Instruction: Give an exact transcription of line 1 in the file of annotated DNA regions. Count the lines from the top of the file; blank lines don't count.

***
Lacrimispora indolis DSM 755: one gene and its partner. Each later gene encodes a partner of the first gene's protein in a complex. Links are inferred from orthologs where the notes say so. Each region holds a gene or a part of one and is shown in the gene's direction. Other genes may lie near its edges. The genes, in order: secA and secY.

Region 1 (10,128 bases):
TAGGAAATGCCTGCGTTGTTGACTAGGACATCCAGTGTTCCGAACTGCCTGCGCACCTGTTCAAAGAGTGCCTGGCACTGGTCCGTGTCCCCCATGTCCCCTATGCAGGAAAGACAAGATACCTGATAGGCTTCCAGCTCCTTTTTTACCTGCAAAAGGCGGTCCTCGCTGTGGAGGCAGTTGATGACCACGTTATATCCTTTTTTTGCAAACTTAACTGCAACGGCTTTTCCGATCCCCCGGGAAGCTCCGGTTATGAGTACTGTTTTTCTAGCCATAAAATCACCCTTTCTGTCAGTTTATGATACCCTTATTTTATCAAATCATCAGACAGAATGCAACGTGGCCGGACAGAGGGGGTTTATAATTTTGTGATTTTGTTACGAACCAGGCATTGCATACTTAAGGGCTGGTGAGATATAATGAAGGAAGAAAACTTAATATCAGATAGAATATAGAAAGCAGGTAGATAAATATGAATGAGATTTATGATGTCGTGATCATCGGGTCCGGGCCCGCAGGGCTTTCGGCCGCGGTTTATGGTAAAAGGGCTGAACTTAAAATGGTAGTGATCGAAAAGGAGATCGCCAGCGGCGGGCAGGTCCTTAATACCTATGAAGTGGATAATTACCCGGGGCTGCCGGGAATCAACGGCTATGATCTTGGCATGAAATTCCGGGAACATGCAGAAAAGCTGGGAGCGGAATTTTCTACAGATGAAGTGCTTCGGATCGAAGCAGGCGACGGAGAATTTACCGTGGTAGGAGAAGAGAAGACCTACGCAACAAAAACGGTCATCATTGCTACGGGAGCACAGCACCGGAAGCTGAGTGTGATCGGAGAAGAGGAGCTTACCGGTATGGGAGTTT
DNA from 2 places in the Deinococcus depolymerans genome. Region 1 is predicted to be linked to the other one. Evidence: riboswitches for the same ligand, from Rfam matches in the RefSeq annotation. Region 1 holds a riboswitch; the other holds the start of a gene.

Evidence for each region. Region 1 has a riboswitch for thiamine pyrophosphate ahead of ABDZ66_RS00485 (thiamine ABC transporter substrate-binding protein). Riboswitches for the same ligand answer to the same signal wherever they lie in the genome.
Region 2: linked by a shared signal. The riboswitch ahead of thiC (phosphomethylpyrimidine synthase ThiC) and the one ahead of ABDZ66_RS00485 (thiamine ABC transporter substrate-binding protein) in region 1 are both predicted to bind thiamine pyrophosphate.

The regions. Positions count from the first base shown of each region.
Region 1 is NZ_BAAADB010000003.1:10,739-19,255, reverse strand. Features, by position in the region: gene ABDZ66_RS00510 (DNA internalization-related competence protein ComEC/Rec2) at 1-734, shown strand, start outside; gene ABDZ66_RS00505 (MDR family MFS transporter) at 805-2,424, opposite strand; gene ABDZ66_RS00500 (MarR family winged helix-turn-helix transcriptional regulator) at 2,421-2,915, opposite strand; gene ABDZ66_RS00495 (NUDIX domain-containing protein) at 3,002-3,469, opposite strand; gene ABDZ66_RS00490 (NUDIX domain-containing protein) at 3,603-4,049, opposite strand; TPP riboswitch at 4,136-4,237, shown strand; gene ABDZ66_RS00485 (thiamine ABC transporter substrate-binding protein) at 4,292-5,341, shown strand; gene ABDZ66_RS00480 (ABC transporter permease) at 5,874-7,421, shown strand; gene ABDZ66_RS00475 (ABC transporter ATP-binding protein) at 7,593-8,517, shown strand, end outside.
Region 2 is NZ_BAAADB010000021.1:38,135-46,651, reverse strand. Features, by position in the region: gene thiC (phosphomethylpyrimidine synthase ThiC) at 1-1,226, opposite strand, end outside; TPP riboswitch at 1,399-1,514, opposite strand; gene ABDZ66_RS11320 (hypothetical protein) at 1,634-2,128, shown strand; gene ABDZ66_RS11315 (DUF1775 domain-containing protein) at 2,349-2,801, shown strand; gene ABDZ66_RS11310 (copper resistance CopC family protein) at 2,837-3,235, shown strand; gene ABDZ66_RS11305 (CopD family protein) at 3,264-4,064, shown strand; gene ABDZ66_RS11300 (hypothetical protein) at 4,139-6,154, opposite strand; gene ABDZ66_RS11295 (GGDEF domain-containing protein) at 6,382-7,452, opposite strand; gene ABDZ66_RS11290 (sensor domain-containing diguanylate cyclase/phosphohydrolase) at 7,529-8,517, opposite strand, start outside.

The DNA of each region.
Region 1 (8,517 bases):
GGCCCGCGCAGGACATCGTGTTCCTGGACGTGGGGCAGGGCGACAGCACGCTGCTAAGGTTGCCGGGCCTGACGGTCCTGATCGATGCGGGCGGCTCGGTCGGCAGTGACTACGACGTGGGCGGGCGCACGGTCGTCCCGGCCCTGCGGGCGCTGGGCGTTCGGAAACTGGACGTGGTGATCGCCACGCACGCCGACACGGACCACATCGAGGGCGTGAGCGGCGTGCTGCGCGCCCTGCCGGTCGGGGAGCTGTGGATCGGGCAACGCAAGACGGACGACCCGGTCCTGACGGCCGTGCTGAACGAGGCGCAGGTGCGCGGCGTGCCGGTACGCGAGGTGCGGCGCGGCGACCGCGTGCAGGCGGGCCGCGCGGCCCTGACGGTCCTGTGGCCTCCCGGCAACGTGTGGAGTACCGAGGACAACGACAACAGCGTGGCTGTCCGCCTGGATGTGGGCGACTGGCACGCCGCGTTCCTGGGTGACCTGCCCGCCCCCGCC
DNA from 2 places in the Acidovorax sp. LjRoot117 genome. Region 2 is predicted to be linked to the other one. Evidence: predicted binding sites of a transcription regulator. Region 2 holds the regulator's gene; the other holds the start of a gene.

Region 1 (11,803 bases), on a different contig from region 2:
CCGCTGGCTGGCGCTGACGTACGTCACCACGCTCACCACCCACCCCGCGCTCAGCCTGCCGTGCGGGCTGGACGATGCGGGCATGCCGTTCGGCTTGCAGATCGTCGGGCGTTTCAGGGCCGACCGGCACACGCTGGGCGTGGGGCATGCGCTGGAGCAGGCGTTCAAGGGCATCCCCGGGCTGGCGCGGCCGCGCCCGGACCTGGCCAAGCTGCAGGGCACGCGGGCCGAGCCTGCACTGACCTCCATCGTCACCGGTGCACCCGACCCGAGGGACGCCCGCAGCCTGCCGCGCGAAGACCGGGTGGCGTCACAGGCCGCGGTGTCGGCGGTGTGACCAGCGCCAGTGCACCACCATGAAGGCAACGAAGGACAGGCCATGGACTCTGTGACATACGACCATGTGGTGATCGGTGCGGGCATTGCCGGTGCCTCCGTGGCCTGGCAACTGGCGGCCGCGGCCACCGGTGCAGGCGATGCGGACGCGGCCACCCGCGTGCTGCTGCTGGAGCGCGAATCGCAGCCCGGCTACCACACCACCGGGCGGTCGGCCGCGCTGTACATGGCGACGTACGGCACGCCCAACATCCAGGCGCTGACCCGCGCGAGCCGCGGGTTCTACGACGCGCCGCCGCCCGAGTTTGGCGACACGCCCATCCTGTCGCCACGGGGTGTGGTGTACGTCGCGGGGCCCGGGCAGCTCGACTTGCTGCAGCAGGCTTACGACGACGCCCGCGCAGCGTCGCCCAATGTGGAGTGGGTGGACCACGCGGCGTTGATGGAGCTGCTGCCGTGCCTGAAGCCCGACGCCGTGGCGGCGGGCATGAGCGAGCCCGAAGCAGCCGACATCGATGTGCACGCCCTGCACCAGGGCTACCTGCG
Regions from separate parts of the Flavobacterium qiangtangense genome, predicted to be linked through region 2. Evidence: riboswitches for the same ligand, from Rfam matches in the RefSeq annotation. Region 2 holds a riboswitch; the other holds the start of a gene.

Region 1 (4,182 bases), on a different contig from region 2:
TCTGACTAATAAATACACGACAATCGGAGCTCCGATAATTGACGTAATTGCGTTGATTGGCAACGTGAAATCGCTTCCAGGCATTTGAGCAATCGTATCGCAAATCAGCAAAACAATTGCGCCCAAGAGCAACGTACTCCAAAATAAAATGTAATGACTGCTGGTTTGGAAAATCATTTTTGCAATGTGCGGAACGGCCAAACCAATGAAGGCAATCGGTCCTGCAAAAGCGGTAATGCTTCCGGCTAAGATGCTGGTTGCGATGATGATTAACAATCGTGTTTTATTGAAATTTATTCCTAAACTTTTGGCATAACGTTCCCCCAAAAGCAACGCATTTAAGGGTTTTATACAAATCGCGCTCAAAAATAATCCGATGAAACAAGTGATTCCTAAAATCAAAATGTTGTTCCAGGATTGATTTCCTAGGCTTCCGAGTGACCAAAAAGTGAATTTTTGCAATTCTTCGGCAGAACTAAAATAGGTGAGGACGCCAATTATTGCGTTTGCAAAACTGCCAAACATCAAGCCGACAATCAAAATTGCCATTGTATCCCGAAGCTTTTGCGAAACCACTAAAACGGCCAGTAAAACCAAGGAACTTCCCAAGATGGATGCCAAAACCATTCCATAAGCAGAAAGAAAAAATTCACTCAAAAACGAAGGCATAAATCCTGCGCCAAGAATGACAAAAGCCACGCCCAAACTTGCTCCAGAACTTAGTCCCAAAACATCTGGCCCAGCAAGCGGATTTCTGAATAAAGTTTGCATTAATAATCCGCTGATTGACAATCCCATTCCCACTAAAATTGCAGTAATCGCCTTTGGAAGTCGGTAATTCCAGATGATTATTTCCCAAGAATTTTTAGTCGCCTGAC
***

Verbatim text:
Lacrimispora indolis DSM 755: one gene and its partner. Each later gene encodes a partner of the first gene's protein in a complex. Links are inferred from orthologs where the notes say so. Each region holds a gene or a part of one and is shown in the gene's direction. Other genes may lie near its edges. The genes, in order: secA and secY.